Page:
Patrick Oliver and his 18-year-old son, Morgan, found the pair near one of the Aran Islands, approximately 20 miles from where they were last seen.
Cousins Ellen Glynn, 17, and Sara Feeney, 23, had gone paddleboarding off Furbo beach, close to the city of Galway, around 9 p.m. on Wednesday evening,
After a strong northeasterly wind blew them out to sea and a family member who was watching lost sight of them, the lifeboat services were called, according to Mike Swan, the Galway RNLI Lifeboat Operations Manager.
Swan told CNN that the crew on his lifeboat had to be changed three times throughout the night as they continued their search.
They were helped in the search and rescue operation by other lifeboats from the surrounding area and by three Coast Guard rescue helicopters, the lifeboat service said in a statement.
The Olivers joined the search on Thursday morning, eventually finding the paddleboarders roughly two miles southwest of Inis Oírr, the statement added.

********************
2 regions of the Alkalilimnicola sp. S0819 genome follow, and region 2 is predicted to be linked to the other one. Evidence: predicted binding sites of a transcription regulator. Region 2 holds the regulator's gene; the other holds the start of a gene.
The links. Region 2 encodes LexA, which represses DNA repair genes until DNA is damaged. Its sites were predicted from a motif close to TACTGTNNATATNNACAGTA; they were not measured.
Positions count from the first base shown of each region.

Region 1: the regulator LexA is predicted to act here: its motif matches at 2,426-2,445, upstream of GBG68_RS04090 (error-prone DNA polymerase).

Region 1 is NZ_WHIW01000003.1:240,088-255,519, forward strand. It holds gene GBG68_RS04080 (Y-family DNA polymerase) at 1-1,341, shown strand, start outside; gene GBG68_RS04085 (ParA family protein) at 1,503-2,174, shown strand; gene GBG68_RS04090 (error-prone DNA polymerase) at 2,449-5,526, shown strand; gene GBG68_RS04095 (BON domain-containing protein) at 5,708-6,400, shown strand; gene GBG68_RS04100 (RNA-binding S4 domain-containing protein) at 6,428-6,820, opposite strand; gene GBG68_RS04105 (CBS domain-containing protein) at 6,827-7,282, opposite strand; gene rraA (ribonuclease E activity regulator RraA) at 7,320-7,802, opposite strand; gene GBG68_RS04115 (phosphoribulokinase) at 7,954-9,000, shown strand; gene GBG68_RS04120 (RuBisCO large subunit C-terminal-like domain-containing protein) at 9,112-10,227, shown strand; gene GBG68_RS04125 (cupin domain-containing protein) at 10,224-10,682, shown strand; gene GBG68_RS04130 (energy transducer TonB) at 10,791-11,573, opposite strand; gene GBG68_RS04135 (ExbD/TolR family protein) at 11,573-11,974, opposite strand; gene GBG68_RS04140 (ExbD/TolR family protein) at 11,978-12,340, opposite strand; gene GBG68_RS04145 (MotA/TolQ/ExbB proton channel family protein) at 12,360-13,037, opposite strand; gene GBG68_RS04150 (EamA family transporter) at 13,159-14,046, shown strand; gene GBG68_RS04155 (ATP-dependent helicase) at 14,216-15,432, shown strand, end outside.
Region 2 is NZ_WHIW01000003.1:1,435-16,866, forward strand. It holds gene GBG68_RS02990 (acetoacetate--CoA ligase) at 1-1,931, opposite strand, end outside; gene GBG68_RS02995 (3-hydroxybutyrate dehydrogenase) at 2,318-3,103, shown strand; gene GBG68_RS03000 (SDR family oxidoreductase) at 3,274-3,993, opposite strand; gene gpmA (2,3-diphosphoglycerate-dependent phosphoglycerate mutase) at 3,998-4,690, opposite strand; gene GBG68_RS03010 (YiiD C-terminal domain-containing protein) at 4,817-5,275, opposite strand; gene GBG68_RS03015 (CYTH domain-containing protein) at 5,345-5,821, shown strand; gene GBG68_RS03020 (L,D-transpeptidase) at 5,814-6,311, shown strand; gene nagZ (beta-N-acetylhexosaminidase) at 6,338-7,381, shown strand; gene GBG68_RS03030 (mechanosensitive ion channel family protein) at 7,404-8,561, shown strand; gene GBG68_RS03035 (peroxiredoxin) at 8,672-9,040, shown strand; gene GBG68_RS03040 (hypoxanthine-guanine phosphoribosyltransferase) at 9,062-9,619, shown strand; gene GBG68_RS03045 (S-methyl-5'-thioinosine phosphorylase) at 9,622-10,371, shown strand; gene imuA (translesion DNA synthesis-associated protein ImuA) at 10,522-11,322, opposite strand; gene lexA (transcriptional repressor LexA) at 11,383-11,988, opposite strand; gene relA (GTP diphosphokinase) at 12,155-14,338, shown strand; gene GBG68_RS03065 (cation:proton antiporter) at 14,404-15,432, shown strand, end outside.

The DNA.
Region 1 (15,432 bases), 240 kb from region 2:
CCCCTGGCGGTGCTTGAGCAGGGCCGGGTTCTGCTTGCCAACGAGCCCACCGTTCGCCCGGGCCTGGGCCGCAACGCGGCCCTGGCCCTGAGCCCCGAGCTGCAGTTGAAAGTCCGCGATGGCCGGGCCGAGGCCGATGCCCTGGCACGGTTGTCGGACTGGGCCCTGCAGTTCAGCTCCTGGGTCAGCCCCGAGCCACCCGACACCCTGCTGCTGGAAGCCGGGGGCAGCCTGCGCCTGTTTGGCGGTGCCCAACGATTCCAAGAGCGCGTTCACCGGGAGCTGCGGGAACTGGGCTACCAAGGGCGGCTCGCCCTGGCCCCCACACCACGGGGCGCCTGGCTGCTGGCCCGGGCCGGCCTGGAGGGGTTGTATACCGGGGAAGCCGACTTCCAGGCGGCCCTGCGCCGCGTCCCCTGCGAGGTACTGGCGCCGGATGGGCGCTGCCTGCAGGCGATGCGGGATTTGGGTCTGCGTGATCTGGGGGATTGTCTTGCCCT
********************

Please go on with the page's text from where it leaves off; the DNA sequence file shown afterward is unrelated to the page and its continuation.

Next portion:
The women had been clinging to the lobster pots for four or five hours by that stage, Swan said.
Speaking after she was rescued, Glynn told national broadcaster RTÉ: “We were quite sure that we were going to be found. The only thing I was worried about was just how cold we were – we were shaking like leaves.”
The cousins were taken to hospital after their ordeal. Feeney was discharged on Thursday evening and Glynn is likely to be able to go home on Saturday morning, RTÉ reported.
Describing the moment his team heard that the pair had been rescued, Swan told CNN: “We were on cloud nine. It’s the best feeling ever because the whole station was involved.”
He added that Patrick Oliver, who found the paddleboarders, and three of his brothers were all volunteers for the RNLI.
“It’s in their blood.” he said.
Taoiseach Micheál Martin was among those who praised the rescue services for their work.
“Wonderful news in Galway today highlighting the outstanding work of our rescue & voluntary services. Great community spirit shown by all,” he tweeted.